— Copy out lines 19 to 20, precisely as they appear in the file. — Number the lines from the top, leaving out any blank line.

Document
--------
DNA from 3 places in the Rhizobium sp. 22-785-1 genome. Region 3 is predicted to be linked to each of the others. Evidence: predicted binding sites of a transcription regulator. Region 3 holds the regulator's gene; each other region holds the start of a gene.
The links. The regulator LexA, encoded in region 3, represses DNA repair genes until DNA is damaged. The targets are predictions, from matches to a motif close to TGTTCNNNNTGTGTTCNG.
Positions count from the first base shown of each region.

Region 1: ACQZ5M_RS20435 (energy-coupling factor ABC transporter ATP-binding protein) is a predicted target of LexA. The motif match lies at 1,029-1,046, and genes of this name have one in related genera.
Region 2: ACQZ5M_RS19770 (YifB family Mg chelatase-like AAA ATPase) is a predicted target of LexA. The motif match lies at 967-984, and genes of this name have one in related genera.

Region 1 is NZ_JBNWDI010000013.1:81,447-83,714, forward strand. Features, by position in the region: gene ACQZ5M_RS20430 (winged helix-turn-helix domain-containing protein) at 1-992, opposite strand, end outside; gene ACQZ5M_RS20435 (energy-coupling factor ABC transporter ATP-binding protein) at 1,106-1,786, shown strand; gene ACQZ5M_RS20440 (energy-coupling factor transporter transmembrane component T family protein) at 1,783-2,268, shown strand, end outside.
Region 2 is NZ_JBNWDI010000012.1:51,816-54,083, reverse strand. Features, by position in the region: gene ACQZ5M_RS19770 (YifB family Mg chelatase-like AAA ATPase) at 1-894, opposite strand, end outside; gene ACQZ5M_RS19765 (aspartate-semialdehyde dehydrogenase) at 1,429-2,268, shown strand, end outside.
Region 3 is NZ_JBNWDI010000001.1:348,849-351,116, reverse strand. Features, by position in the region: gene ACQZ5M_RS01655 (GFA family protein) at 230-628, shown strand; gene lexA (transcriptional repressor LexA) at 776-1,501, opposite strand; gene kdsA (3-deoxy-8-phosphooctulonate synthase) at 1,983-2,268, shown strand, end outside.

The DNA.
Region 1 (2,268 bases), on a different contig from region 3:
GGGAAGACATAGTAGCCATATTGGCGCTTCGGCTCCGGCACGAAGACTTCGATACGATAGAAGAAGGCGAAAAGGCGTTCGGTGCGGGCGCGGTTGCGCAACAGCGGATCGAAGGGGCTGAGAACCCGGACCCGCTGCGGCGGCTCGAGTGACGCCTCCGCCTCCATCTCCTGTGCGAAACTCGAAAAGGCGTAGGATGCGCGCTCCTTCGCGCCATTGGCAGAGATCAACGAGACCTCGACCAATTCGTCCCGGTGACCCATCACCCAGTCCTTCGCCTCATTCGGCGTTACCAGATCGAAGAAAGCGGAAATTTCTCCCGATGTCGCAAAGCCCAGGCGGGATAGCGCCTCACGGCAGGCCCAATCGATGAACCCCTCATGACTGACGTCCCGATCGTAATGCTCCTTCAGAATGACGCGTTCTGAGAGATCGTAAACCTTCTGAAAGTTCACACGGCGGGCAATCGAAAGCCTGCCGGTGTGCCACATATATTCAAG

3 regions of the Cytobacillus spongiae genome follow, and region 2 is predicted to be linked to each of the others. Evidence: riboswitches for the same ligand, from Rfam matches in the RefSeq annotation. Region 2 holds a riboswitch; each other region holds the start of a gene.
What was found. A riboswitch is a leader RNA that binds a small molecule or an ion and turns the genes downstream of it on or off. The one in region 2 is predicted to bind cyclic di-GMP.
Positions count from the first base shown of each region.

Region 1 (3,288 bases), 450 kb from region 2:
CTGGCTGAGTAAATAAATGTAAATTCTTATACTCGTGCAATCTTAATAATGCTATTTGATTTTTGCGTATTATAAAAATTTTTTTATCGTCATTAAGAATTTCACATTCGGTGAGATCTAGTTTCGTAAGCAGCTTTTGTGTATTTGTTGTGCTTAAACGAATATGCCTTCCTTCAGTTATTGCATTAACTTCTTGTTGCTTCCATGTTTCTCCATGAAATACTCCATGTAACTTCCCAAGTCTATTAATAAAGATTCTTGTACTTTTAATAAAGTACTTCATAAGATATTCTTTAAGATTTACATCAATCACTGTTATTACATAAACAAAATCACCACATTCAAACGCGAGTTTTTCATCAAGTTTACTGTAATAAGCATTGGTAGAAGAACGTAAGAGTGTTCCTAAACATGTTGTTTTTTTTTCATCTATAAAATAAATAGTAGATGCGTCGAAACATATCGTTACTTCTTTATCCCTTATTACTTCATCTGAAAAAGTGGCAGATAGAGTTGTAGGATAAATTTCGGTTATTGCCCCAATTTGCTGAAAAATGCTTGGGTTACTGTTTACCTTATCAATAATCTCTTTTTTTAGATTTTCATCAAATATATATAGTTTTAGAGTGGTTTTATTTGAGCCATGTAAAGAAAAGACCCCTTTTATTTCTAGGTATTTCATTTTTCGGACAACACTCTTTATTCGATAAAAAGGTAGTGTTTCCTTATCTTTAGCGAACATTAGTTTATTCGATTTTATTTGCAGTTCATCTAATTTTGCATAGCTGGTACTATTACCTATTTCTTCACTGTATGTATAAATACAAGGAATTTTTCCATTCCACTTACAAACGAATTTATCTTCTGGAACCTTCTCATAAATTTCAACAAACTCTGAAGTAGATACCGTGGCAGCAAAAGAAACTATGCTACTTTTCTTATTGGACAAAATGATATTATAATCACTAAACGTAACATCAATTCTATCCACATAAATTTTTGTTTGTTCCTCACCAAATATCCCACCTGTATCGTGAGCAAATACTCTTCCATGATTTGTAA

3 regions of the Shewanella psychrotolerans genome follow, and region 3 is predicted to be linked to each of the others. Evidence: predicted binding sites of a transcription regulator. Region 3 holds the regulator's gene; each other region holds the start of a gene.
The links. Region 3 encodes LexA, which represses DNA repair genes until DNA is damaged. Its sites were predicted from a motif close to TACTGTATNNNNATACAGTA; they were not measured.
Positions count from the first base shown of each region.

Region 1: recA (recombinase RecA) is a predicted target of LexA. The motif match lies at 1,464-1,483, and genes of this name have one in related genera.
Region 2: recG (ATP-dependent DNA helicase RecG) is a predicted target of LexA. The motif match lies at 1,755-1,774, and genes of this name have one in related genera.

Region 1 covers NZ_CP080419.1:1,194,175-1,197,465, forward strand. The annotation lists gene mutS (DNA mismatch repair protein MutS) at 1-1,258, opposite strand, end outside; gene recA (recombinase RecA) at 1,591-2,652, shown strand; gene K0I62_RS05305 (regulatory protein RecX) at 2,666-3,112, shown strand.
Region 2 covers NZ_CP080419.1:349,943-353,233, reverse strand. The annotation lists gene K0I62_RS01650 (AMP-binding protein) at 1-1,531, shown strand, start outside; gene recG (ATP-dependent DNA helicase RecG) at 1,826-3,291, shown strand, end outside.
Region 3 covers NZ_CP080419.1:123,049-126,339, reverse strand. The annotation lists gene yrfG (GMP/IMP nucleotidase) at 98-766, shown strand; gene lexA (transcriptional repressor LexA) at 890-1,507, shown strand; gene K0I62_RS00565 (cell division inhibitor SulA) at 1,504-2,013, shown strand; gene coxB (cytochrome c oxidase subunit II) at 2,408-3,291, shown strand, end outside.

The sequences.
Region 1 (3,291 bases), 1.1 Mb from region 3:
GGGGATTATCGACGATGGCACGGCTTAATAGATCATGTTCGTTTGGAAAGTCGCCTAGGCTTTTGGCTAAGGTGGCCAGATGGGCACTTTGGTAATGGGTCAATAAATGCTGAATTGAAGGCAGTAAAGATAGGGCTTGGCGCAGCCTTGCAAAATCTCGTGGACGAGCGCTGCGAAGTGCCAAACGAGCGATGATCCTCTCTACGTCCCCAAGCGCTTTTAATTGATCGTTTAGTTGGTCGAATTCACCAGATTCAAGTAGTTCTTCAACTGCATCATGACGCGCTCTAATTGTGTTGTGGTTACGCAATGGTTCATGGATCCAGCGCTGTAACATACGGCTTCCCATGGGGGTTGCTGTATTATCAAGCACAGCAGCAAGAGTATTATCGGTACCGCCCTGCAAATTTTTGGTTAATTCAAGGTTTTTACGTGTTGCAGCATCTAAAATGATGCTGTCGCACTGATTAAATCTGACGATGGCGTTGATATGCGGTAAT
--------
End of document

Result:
Positions count from the first base shown of each region.

Region 1: recA (recombinase RecA) is a predicted target of LexA. The motif match lies at 1,464-1,483, and genes of this name have one in related genera.